Today I was forwarded a post (hat tip: Alttext) by Paul Bausch of Onfocus, entitled The Former Audience in Meatspace. In it he recounts his experience with a tour guide at the High Desert Museum in Bend, OR, where he received much more information about an exhibit than he ever would have had he not gotten the tour. He then wonders why more of this great information isn’t online, or used in the actual exhibits for other people to hear.
The tour guide relayed stuff that wouldn’t make it onto the official wall text describing the exhibits, but the extra layer of information helped bring the scene to life. […] I thought that the tragedy of this is that all of this knowledge vanishes when he’s not around. In fact, I’d been to the museum several times and hadn’t hit this vein of information. With this info, the museum was a completely different experience.
I think he hits the nail on the head why new media is so important in the museum space. It allows us to enrich the museum experience beyond just putting a painting on a wall or fossilized bones on a pedistal, and it also goes beyond the walls of the museum itself. It gives the patron a way to experience the museum in a different light, in different way, and in their own unique way.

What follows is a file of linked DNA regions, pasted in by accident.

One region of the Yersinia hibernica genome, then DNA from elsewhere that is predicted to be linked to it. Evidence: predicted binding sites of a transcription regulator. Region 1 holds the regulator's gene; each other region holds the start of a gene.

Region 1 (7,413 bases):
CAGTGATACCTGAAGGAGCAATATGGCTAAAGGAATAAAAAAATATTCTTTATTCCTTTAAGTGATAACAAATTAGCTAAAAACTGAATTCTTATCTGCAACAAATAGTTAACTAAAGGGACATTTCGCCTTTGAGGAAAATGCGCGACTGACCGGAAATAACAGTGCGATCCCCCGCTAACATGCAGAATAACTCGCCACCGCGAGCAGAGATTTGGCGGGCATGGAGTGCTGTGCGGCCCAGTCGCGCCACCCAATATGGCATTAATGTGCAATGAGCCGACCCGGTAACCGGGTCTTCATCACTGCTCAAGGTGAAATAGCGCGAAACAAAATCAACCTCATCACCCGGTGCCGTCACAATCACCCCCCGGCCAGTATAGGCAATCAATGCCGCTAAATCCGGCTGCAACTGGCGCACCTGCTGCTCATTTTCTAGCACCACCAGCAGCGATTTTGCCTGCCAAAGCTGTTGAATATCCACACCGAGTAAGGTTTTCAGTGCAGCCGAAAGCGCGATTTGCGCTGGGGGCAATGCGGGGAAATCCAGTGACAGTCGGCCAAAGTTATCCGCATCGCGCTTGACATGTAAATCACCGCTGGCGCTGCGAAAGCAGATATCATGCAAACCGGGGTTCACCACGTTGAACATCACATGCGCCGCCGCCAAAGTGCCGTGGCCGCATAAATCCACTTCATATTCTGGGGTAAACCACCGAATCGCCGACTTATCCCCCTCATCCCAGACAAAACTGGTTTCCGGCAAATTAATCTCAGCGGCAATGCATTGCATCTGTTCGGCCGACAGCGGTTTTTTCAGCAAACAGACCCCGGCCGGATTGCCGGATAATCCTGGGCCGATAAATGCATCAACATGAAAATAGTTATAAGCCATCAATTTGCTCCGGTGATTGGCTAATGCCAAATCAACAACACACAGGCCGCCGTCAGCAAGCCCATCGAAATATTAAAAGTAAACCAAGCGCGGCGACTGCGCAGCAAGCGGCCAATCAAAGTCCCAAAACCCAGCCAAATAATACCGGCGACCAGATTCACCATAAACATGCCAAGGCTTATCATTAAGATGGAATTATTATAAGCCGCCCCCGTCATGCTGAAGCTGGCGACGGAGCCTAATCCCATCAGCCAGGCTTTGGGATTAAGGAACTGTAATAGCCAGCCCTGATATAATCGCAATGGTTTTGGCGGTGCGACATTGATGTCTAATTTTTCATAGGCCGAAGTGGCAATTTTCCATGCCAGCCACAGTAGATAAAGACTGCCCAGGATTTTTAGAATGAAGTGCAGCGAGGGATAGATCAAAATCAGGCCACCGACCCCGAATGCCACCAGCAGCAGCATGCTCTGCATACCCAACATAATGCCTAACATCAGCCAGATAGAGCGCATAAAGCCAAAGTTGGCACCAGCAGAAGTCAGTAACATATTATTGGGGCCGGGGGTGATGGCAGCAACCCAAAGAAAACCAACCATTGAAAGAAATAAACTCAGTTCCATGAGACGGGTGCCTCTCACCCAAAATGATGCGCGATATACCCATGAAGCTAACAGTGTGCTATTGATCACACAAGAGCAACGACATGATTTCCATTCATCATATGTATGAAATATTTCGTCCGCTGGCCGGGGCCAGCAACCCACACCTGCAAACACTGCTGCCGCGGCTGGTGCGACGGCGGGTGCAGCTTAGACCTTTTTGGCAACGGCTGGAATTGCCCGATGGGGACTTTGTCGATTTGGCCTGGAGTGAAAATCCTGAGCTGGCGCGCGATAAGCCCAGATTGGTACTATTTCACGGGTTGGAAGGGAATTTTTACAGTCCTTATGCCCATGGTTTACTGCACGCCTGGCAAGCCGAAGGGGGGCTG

This is something we really prescribe to with our new media projects at the Walker. Art on Call gives people the opportunity to listen to comments from artists, curators and yes, tour guides, whether you’re at home or standing right in front of an artwork in the galleries.
Our blogs give people behind the scenes info on exhibitions, technical how-to’s, interviews, and just plain arty fun, giving people yet another side to the Walker. Even our Minneapolis Sculpture Garden website has it’s own video tours! All of this is available at the kiosks in our front lobby, or from the comfort of your own home.
When I read Mr. Bausch’s post it really made me think about all of the work we’ve accomplished and realize that we’re moving in the right direction. It also made me realize that in this age of increasing technology, more museums should be moving in this direction as well. It’s obvious from his post that being interactive, customizable and “deep” is where the trends are moving to. You need look no further than the web itself to see it. Technology adds more layers to the information, it adds more to the experience, and it adds more to the overall museum community. It would be a disservice to ourselves and our patrons to ignore that.